One issue that people simply do not understand is that I suffer from an anxiety disorder. I have had it since I was a young man and it can be a nightmare. It is not a form of psychosis – it is an emotional disorder that probably stems from arguments I had with my father about my mother.
Unlike some people who suffer from similar emotional disorders I am not ashamed to talk about it. There is a stigma attached to mental issues in our society, but I am not concerned about that.
The reality is that such a problem is from Allah – just like all illnesses are from Him – and I deal with it accordingly by turning to Him for help.
As I said above it probably stems from arguments I had with my father.
He could, as Allah well knows, be a most unpleasant person and his treatment of mum was utterly contemptible. Some men simply don’t appreciate Allah’s blessings. God gives them righteous wives and loving children and they think that because they have gone up in the world that they can behave any way they please.
They forget it was God who raised them up in the first place – Who blessed them with success and prosperity - and it was He who blessed them with a faithful wife and loving children.
They forget that unless He forgives them they can face a terrible day of reckoning. There is no escape. He does not take lightly the abuse of women – the abuse of righteousness.
My beloved Allah (subhanahu wa ta’ala - glory be to Him, the Most High); (tabāraka wa-taʿālā - blessed and exalted [is He]); (‘azza wa-jall - Prestigious and Majestic (is He)] never forgets and if it pleases Him neither do I.
The anxiety disorder poses major issues for me and is invariably triggered by stress – including harassment. I manage it by dhikr, meditation, driving and sleeping.
It can cause me to miss prayers or behave in other ways that some may think impious. For example, I find some music soothing – it can have a calming effect – but as everyone knows music is haram in Islam.
Another example: if I fail to go to the mosque or fail to pray it doesn’t mean I’m leaving Islam or that I’m rejecting Allah. It just means I’m in turmoil again and I’m quite all right as long as He is there to nurture me and comfort me.
If I resort to practices such as listening to music, then I wish some people would learn that it is my business and Allah’s business – He knows only too well how sick I can get – and leave me alone.
The continual pressure on me to return to Pakistan has had appalling consequences – I would never go there again - and Allah knows only too well why.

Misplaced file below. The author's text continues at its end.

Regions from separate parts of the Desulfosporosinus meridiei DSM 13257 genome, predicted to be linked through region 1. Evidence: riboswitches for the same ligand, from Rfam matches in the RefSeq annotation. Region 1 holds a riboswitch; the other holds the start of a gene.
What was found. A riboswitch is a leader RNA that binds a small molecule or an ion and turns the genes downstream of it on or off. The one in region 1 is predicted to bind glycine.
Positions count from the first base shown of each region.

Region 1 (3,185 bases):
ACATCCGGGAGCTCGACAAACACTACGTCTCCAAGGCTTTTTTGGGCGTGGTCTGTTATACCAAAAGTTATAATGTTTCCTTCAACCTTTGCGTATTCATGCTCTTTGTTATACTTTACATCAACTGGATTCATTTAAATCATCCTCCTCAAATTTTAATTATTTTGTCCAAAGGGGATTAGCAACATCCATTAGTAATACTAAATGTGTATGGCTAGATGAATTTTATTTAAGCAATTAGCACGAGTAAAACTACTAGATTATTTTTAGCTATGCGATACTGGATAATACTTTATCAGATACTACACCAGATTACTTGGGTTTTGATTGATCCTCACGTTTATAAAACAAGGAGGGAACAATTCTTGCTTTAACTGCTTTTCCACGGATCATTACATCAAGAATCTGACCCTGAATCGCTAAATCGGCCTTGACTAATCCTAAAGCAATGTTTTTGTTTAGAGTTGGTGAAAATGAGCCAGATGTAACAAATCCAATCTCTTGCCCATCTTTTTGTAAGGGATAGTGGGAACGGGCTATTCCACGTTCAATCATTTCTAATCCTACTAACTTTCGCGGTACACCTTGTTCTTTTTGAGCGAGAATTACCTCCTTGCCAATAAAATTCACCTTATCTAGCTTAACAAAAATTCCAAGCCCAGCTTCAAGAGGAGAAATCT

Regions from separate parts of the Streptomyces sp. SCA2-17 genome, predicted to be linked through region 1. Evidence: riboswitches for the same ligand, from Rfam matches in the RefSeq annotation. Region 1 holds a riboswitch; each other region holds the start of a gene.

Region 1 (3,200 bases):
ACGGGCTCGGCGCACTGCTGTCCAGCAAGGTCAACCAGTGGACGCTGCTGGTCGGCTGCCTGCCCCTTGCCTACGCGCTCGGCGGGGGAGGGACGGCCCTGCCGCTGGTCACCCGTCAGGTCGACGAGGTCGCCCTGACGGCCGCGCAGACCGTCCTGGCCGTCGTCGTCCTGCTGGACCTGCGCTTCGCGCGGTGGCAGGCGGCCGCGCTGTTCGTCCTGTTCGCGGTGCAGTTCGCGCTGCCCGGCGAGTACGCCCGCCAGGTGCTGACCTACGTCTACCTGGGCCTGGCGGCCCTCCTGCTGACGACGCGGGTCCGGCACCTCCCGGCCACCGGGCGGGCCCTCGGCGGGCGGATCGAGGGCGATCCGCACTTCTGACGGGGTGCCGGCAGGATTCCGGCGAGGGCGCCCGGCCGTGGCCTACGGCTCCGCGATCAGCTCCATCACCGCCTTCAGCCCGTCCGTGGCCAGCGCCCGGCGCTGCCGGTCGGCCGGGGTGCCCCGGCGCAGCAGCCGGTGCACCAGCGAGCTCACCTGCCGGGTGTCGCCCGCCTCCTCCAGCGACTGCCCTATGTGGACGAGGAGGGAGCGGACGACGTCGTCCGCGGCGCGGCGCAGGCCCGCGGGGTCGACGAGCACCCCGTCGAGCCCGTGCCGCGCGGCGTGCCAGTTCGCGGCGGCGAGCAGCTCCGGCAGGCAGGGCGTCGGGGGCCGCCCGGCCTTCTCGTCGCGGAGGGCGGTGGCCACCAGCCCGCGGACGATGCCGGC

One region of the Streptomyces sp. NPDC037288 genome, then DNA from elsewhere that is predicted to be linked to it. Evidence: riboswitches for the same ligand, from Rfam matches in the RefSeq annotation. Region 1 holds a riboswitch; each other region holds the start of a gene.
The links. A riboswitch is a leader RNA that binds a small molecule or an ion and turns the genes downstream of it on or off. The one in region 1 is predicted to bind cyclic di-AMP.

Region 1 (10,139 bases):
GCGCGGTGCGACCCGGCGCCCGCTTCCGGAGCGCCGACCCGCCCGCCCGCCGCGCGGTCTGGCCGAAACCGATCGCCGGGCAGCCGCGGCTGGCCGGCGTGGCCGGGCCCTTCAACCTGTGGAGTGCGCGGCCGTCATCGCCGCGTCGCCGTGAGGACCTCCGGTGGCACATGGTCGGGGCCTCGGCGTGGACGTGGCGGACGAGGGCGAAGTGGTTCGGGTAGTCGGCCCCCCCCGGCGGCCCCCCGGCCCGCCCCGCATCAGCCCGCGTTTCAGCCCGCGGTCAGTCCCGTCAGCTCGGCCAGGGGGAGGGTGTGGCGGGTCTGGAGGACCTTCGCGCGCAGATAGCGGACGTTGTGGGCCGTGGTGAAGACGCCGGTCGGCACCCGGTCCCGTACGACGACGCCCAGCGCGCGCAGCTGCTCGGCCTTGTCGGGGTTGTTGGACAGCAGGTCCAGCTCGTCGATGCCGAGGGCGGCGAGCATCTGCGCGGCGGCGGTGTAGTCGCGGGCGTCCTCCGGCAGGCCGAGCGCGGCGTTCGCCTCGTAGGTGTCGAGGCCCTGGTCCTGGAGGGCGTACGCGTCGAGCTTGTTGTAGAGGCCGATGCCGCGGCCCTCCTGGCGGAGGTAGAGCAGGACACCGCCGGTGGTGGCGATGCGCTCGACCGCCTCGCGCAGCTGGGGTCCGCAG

It doesn’t mean I dislike the Pakistani people or that I’m rejecting the religion – it just means there are serious matters that remain unresolved.
I’m facing difficulties in deciding whether or not to give evidence about what happened during the years I lived in Pakistan and it is Allah who will resolve those problems for me.
He doesn’t need any help from imprudent, ignorant people who do not understand the enormity – the consequences – of any comments I might make.
Because it is forbidden in Islam to lie or do anybody an injustice, I have to pick my way through what I want to say – taking care not to break any of the rules.
Despite the ruling that it is halal to lie or play tricks in Jihad I try to refrain from doing so. Whether a person is a Muslim or not – even if they are an enemy of Islam – Insha'-Allah I try to shun any form of untruth.
I have never forgotten that years ago when I was living in Pakistan, I read a book by a scholar who was discussing this very issue – whether or not it was halal to lie in Jihad.
This sage gave some sound advice. He said words to the effect that even though it was halal to lie in Jihad if possible it was better not to do so.
Many of the scholars agree and warn that even in circumstances where it is halal to lie (there are three such circumstances in the Hanafi school) it is better to avoid doing so and choose words that are true but still serve the desired purpose.
One of the key issues I am facing is that if I identify any Muslim when I’m testifying I have to avoid humiliating them or giving the impression that I’m seeking after their punishment.
If I go ahead and testify then I’m spelling it out I’m not doing either. I’m only trying to arrive at the truth and if my suspicions are correct then that could be a horror – a disaster that might be better left unspoken.
I want to make it clear that I’m not committing myself to testifying. I frankly think in many ways it would be better to be silent.
As such, I would suggest that some people should learn to mind their own business about the matter. Allah is my carer and my guide. He does an excellent job. He doesn’t need anybody’s help!
First published at LAKEMBA, NSW, on 24 August 23.